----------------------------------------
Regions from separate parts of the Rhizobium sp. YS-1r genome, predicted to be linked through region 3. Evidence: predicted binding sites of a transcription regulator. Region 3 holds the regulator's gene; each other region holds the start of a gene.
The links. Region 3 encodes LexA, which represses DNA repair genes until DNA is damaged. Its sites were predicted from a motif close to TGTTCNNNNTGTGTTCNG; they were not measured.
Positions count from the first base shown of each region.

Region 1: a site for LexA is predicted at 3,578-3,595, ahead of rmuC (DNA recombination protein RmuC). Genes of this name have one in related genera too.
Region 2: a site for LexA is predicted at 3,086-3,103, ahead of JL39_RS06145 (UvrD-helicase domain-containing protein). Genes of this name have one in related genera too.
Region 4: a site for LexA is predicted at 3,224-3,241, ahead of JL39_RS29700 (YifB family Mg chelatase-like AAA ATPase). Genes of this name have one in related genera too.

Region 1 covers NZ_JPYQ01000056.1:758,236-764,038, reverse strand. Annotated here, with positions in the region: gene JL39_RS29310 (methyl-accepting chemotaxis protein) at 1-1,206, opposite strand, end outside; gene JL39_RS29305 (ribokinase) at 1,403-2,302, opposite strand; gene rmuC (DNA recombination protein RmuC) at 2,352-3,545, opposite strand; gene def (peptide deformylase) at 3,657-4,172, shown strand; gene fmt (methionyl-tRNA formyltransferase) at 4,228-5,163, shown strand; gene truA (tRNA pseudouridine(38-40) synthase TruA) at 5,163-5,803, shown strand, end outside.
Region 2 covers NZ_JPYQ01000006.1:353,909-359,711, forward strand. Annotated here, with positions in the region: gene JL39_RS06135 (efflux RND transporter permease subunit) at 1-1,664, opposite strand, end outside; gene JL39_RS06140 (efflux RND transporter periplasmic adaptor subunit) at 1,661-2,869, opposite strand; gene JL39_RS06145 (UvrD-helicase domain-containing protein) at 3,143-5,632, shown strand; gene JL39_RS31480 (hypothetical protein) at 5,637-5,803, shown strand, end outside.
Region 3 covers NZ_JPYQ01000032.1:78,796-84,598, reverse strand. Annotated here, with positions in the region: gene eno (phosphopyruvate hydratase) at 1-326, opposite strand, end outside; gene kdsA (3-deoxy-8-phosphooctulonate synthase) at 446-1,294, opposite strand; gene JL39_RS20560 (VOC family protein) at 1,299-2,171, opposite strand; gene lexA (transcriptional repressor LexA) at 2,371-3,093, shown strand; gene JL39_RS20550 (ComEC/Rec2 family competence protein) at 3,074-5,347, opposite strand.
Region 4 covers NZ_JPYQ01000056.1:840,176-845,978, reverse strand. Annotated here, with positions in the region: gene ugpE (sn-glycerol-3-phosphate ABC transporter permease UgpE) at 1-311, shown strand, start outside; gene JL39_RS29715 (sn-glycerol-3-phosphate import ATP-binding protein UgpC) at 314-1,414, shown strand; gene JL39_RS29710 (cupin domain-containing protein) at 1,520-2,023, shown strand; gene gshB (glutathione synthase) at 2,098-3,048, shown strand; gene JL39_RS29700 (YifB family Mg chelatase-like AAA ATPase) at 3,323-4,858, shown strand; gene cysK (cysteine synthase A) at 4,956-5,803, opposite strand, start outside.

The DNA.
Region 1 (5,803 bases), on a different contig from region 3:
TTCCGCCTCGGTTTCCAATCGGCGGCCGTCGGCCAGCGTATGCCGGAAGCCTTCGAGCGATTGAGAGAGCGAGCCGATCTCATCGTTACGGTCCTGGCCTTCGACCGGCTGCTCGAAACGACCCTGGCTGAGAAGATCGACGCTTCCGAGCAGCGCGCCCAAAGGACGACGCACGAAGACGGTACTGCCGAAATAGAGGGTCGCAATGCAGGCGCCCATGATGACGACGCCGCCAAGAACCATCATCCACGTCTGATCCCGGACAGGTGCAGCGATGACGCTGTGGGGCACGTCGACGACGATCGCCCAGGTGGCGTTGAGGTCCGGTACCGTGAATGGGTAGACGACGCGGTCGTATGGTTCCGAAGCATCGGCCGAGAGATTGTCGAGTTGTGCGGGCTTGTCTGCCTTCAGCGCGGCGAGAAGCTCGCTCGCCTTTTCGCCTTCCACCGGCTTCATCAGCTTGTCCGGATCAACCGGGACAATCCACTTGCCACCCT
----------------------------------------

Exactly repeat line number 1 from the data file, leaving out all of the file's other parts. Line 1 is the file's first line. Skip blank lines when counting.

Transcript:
Regions from separate parts of the Rhizobium sp. YS-1r genome, predicted to be linked through region 3. Evidence: predicted binding sites of a transcription regulator. Region 3 holds the regulator's gene; each other region holds the start of a gene.